How about the first three shot in the forehead?
Number One: It was night, he was shooting. Only target illuminated by street lamps was his face. One round just above the nose and eyebrow line.
Numbers Two and Three: During an armed robbery in progress that I walked into, in uniform. First one shot but missed, caught me by surprise. In the head. Then the second popped up from an aisle next to the first guy. In the head.
It happens. It doesn’t go over big with the bosses who think you did the shooting “on purpose”, but it happens. In the very first incident, I also noticed something later. My vision choked down, and only the face in the lighting was a definitive target. I was punished. No badge. Rubber gun squad for one year behind the desk, answering phones. In the second shooting, my first night back on patrol (my luck…) within four hours after roll call. You guessed it. I felt like Steve McQueen, The Cooler King, no badge, rubber gun squad for a year. At least the third member of that robbery team, I double tapped center mass. After the third shooting, three gunmen, a warrant service gone bad as they walked into a drug operation, two dead, one escaped. I walked into the captain’s office and put my shield and gun on his desk, and he threw me out, telling me never to volunteer my tin and gun, again to him. Perp number three of that team died the next day at a hospital. He refused to have the bullet removed and doctors called the local precinct on the other side of the county. Autopsy, and ballistics indicated the bullet was from my service revolver. Sounds great and I was also being made sergeant so they figured I could get promoted and get out of their hair. Not even a year later, the brass slowed me down by kicking me to a squad and chaining me to a desk, answering phones, doing paperwork. Then I got passed over for promotion to lieutenant three times, as a kick in the ass. Dead Ended. Shootings happen fast. Time slows down and seconds seem like minutes. Targets appear when they appear and you must be ready, whether it is center mass or any other part of the body. I think the whole trick to any of it remains, you must train yourself to be calm and remain calm, all through it, and afterwards. Learn to think under stress. Introduce stress into your training. Early on, I had two sergeants who were friends, they would go to the range with me sometimes, and start shouting in my ear as I was shooting. It freaked some people out, but my groups were very tight. They smiled and explained that I operate best, under stress. Both of them were Marines. Training begins immediately, introducing stress. Combat is stressful but training was harder. Skill levels with safe training jump by plateaus. It’s not one size fits all, and targets, especially the kind on the streets, shooting at you, present rapid moments of opportunity to halt their actions.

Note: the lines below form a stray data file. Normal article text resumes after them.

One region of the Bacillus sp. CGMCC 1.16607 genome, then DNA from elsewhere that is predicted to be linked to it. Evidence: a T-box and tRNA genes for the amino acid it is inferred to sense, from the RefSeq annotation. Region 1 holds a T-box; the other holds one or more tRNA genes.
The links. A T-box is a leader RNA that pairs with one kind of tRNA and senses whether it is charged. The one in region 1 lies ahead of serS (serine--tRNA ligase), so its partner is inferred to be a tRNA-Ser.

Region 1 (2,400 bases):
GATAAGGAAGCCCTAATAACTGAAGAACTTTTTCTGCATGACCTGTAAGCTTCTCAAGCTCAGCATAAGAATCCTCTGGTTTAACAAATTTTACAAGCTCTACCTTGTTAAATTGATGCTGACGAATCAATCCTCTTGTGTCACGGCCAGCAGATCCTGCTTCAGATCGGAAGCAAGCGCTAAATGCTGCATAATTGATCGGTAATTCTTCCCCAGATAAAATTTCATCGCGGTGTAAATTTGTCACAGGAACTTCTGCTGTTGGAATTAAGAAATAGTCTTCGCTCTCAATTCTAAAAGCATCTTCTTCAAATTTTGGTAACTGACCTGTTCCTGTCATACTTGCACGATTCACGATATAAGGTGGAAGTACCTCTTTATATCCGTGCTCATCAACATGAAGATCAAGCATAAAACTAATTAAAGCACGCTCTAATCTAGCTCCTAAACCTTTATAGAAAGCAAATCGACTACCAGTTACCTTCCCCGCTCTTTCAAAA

Weekends are a time when I catch up on listening to podcasts. I subscribe to nearly 40 podcasts, of which half are gun podcasts, and so I am usually in catch up mode.
This past weekend I was struck by two very opposing views of defensive gun use presented on two different podcasts. The first was John Johnston’s Ballistic Radio podcast with Melody Lauer co-hosting (Episode 215, 2 July 2017, “The Day the Music Died”).
Lauer presented a question that a listener wrote in: “Why should I avoid demonstrations? I mean, I have a concealed weapon to defend myself from someone there who attacks me.”
So, I think that this is often times lost sight of by everybody, but I want everybody to just bear with me for a second and consider: If you legally shoot somebody, like they give you no recourse and you shoot them, that’s…
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